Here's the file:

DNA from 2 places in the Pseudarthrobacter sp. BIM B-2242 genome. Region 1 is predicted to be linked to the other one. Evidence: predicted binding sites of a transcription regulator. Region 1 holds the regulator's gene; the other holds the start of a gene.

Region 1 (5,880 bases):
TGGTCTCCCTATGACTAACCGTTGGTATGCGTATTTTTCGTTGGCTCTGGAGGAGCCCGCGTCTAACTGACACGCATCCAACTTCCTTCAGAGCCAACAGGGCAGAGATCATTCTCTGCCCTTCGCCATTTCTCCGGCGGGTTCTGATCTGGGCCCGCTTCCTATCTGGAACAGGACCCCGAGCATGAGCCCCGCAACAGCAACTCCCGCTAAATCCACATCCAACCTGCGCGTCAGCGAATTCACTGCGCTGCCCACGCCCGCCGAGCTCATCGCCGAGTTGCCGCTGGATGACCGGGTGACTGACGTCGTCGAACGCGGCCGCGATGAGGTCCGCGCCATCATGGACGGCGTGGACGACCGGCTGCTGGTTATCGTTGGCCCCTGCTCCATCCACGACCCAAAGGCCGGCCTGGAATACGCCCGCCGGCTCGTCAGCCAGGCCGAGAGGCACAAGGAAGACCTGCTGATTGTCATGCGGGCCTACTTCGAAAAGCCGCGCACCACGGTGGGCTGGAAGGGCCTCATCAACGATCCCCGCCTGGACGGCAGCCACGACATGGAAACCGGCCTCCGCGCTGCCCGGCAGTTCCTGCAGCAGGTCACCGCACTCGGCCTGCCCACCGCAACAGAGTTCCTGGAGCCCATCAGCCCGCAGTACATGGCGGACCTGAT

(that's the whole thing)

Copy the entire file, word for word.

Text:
DNA from 2 places in the Pseudarthrobacter sp. BIM B-2242 genome. Region 1 is predicted to be linked to the other one. Evidence: predicted binding sites of a transcription regulator. Region 1 holds the regulator's gene; the other holds the start of a gene.

Region 1 (5,880 bases):
TGGTCTCCCTATGACTAACCGTTGGTATGCGTATTTTTCGTTGGCTCTGGAGGAGCCCGCGTCTAACTGACACGCATCCAACTTCCTTCAGAGCCAACAGGGCAGAGATCATTCTCTGCCCTTCGCCATTTCTCCGGCGGGTTCTGATCTGGGCCCGCTTCCTATCTGGAACAGGACCCCGAGCATGAGCCCCGCAACAGCAACTCCCGCTAAATCCACATCCAACCTGCGCGTCAGCGAATTCACTGCGCTGCCCACGCCCGCCGAGCTCATCGCCGAGTTGCCGCTGGATGACCGGGTGACTGACGTCGTCGAACGCGGCCGCGATGAGGTCCGCGCCATCATGGACGGCGTGGACGACCGGCTGCTGGTTATCGTTGGCCCCTGCTCCATCCACGACCCAAAGGCCGGCCTGGAATACGCCCGCCGGCTCGTCAGCCAGGCCGAGAGGCACAAGGAAGACCTGCTGATTGTCATGCGGGCCTACTTCGAAAAGCCGCGCACCACGGTGGGCTGGAAGGGCCTCATCAACGATCCCCGCCTGGACGGCAGCCACGACATGGAAACCGGCCTCCGCGCTGCCCGGCAGTTCCTGCAGCAGGTCACCGCACTCGGCCTGCCCACCGCAACAGAGTTCCTGGAGCCCATCAGCCCGCAGTACATGGCGGACCTGAT